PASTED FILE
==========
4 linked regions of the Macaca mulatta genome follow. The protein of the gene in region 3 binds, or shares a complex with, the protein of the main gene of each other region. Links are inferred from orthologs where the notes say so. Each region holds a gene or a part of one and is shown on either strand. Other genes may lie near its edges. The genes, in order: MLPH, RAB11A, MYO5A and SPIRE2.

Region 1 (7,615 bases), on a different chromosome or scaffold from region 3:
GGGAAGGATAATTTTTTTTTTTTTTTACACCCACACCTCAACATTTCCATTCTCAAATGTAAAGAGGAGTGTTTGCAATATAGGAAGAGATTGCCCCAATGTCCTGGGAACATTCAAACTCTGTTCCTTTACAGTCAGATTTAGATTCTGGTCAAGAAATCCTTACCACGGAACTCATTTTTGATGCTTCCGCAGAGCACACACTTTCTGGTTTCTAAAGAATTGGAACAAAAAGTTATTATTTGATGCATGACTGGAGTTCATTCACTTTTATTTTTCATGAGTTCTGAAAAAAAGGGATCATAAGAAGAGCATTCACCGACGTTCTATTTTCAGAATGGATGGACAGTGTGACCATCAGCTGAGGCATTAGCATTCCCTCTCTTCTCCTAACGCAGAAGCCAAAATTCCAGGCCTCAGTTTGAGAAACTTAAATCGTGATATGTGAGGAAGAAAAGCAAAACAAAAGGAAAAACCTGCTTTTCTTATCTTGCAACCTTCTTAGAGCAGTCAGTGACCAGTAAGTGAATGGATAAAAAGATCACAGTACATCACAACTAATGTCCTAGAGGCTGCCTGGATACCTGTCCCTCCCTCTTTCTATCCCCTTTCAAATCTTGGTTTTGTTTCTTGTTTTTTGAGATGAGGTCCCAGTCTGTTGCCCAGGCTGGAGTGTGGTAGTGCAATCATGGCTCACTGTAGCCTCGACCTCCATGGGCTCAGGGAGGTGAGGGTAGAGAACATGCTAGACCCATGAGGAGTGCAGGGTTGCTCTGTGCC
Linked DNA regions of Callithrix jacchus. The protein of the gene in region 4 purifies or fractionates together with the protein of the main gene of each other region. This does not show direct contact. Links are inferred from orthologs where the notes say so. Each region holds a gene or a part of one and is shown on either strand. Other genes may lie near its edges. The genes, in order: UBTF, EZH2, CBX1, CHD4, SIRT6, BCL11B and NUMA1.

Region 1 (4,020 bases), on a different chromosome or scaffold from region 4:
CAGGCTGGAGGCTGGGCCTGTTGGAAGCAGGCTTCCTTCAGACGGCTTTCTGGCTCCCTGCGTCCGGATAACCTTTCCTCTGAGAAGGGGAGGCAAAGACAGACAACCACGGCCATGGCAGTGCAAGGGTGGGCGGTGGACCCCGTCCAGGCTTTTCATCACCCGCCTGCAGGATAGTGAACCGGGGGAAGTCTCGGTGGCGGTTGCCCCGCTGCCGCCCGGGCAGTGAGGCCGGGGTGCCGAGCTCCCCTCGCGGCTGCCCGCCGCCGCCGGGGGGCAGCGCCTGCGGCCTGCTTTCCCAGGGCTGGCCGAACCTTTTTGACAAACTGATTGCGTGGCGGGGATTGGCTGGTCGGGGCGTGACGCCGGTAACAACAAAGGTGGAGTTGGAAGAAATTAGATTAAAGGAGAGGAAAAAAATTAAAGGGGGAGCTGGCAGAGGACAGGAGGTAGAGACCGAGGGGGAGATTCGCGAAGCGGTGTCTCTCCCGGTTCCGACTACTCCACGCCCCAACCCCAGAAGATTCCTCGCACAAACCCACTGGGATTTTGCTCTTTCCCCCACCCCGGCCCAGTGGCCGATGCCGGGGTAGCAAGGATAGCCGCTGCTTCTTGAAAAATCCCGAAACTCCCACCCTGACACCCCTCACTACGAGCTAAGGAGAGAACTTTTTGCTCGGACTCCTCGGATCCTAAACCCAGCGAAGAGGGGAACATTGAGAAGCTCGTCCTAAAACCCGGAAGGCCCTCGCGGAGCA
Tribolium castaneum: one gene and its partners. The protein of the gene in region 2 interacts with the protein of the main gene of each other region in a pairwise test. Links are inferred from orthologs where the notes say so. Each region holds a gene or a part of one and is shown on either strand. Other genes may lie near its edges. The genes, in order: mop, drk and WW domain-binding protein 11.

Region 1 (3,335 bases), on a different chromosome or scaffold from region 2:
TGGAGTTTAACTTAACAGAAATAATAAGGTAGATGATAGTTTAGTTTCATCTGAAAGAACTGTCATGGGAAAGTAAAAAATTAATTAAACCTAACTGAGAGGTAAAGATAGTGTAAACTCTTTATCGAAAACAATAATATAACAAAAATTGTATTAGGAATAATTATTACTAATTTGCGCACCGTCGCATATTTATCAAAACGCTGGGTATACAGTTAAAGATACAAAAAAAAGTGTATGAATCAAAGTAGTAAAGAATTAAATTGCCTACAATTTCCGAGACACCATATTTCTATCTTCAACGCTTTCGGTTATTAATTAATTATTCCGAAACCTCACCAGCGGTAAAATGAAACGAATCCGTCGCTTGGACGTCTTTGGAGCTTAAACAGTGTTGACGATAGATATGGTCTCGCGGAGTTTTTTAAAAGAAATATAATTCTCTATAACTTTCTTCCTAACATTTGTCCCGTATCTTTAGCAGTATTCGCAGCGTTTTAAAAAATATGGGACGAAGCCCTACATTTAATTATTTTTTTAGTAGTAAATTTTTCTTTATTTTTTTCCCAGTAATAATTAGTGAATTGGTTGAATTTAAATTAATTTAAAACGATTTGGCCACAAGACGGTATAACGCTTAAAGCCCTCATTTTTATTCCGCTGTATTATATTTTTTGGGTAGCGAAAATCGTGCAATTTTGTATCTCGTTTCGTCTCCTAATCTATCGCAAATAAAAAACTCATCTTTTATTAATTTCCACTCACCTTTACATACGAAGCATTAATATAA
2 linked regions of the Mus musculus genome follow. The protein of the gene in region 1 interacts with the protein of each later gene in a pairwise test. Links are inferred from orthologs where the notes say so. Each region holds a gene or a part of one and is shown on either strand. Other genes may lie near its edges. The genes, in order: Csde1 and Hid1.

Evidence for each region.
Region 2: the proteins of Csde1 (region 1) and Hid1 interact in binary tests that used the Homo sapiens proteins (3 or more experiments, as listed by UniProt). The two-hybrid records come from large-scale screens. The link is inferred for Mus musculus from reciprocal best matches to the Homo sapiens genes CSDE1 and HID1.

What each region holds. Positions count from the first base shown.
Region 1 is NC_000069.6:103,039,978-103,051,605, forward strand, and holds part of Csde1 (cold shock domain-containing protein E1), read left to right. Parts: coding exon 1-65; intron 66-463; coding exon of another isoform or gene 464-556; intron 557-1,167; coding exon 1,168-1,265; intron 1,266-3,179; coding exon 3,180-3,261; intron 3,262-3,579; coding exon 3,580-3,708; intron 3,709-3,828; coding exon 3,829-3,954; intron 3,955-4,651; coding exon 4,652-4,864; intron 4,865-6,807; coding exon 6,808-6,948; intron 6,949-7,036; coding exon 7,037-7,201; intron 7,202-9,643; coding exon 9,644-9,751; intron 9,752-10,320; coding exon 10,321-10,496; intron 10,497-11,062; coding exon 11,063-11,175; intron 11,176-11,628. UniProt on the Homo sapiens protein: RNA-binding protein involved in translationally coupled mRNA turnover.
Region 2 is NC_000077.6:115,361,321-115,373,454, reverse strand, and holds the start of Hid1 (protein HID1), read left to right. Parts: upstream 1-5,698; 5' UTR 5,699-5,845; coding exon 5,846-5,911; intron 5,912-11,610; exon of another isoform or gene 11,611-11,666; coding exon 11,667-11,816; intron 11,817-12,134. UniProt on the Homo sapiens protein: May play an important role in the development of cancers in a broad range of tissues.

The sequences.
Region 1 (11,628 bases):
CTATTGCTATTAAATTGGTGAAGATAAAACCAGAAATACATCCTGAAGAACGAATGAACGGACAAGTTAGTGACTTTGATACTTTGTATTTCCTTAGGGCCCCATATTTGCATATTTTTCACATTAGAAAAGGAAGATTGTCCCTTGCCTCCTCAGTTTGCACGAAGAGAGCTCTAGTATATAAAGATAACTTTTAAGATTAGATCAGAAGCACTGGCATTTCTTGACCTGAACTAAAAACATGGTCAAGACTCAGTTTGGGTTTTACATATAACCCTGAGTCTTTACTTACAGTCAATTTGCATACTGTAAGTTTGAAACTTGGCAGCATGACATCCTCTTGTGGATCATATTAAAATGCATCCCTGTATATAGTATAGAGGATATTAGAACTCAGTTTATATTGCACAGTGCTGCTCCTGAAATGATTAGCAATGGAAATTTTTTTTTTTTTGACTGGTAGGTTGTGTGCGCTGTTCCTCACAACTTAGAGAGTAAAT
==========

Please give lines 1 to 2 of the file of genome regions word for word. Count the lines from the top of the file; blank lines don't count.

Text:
4 linked regions of the Macaca mulatta genome follow. The protein of the gene in region 3 binds, or shares a complex with, the protein of the main gene of each other region. Links are inferred from orthologs where the notes say so. Each region holds a gene or a part of one and is shown on either strand. Other genes may lie near its edges. The genes, in order: MLPH, RAB11A, MYO5A and SPIRE2.

Region 1 (7,615 bases), on a different chromosome or scaffold from region 3: